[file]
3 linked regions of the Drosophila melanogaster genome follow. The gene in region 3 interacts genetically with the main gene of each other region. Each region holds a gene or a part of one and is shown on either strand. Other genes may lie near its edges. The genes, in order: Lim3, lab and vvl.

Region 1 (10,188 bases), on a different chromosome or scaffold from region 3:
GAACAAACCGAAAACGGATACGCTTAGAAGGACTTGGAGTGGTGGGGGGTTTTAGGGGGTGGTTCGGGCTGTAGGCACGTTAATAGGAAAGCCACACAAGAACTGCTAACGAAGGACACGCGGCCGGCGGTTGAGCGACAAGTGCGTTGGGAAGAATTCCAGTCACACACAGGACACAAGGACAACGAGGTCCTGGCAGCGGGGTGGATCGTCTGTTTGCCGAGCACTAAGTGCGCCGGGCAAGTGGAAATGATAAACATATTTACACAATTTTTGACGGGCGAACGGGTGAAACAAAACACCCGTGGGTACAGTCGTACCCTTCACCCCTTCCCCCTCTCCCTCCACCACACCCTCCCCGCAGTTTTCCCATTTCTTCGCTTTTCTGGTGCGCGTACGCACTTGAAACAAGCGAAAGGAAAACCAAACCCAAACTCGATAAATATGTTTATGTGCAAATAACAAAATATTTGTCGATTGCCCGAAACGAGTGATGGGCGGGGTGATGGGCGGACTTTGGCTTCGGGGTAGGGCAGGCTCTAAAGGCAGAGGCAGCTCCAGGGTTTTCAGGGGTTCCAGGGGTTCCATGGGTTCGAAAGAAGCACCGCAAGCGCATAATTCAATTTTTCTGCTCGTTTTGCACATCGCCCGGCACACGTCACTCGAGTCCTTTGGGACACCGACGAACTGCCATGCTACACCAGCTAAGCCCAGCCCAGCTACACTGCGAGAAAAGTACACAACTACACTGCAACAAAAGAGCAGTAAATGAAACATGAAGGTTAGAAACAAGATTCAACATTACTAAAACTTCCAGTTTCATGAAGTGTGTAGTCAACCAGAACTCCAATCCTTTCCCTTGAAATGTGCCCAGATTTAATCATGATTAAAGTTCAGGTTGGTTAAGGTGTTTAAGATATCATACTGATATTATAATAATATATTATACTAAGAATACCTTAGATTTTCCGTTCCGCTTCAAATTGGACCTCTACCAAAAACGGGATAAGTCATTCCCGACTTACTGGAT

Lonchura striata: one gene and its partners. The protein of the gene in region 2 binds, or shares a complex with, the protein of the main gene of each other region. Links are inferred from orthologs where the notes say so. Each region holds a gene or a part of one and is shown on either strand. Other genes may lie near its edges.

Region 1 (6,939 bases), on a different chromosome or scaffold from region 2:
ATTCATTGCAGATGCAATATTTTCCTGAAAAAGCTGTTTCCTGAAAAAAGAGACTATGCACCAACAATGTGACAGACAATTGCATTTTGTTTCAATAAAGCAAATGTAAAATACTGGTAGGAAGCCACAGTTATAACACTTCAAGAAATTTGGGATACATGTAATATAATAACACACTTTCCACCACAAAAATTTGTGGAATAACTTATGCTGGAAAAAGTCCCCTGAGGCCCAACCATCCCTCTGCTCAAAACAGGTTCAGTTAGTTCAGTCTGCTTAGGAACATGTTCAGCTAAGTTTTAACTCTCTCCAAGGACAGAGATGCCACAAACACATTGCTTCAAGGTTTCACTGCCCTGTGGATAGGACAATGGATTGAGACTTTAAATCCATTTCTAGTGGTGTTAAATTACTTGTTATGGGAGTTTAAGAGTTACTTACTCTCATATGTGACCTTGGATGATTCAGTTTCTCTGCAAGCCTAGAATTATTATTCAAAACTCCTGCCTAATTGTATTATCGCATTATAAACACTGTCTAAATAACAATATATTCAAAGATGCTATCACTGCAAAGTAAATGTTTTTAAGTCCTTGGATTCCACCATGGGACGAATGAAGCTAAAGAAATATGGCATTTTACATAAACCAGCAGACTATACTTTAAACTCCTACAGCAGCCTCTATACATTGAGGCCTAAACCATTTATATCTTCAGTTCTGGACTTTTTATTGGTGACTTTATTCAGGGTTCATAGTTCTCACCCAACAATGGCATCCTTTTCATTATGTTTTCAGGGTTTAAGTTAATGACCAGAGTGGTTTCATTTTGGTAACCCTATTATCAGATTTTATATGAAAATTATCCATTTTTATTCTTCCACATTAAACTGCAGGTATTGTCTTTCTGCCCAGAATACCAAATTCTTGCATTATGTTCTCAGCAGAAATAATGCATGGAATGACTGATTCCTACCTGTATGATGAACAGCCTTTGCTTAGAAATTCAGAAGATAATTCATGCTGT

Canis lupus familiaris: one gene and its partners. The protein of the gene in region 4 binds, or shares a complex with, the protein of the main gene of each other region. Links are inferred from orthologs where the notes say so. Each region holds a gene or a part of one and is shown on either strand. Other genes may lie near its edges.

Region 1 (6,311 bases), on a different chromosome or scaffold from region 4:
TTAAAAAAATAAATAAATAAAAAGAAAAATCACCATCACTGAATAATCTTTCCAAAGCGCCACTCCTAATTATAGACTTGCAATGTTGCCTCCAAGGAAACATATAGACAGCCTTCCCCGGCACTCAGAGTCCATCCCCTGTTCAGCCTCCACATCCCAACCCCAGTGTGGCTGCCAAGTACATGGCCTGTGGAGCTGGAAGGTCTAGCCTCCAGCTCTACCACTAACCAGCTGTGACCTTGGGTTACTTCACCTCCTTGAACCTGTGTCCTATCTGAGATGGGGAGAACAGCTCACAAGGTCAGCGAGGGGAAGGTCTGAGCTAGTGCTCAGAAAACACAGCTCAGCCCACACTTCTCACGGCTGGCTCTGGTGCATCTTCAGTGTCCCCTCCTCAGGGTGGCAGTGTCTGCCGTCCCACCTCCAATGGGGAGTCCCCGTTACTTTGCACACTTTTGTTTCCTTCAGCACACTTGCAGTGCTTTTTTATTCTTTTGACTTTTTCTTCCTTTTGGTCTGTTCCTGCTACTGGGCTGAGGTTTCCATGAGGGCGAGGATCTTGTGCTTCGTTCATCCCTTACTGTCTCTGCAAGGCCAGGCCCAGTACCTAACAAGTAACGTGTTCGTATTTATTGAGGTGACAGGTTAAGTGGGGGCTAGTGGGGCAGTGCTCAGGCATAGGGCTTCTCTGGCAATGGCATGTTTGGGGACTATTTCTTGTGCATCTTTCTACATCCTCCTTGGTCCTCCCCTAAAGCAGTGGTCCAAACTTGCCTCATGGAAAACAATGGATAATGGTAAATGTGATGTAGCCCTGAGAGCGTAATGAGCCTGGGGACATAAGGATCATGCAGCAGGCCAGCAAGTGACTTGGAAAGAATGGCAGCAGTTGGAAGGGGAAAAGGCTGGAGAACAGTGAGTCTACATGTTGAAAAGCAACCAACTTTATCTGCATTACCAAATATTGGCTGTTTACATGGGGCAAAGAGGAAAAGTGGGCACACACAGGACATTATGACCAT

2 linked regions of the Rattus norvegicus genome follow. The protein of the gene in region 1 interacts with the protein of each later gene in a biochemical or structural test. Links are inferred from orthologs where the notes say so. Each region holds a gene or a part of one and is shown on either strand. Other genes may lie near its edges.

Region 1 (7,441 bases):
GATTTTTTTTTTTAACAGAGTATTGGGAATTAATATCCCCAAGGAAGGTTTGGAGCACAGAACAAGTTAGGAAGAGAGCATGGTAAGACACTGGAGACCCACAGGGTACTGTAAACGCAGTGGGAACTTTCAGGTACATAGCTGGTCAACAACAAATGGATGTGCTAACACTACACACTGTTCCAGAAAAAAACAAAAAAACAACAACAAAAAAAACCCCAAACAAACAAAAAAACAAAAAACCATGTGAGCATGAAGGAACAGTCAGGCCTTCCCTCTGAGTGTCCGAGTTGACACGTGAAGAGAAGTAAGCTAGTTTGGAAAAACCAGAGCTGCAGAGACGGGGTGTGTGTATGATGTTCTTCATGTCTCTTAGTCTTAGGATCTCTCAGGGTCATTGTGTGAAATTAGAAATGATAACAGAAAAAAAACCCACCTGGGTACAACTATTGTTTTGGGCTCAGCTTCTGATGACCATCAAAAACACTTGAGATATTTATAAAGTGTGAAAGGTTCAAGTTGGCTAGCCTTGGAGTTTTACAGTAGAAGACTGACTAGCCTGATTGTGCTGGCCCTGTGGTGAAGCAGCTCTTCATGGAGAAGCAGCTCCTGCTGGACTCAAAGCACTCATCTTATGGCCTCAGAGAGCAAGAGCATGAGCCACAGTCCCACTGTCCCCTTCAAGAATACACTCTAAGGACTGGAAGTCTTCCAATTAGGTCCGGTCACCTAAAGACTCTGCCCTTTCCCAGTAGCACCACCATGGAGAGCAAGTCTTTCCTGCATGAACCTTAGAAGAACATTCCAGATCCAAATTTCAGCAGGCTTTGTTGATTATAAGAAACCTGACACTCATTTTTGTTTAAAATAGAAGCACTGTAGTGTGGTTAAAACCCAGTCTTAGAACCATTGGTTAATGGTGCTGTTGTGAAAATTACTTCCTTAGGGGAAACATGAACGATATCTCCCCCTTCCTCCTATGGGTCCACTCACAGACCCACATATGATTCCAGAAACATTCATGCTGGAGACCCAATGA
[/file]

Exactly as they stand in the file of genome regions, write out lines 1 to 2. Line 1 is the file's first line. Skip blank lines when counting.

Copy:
3 linked regions of the Drosophila melanogaster genome follow. The gene in region 3 interacts genetically with the main gene of each other region. Each region holds a gene or a part of one and is shown on either strand. Other genes may lie near its edges. The genes, in order: Lim3, lab and vvl.

Region 1 (10,188 bases), on a different chromosome or scaffold from region 3: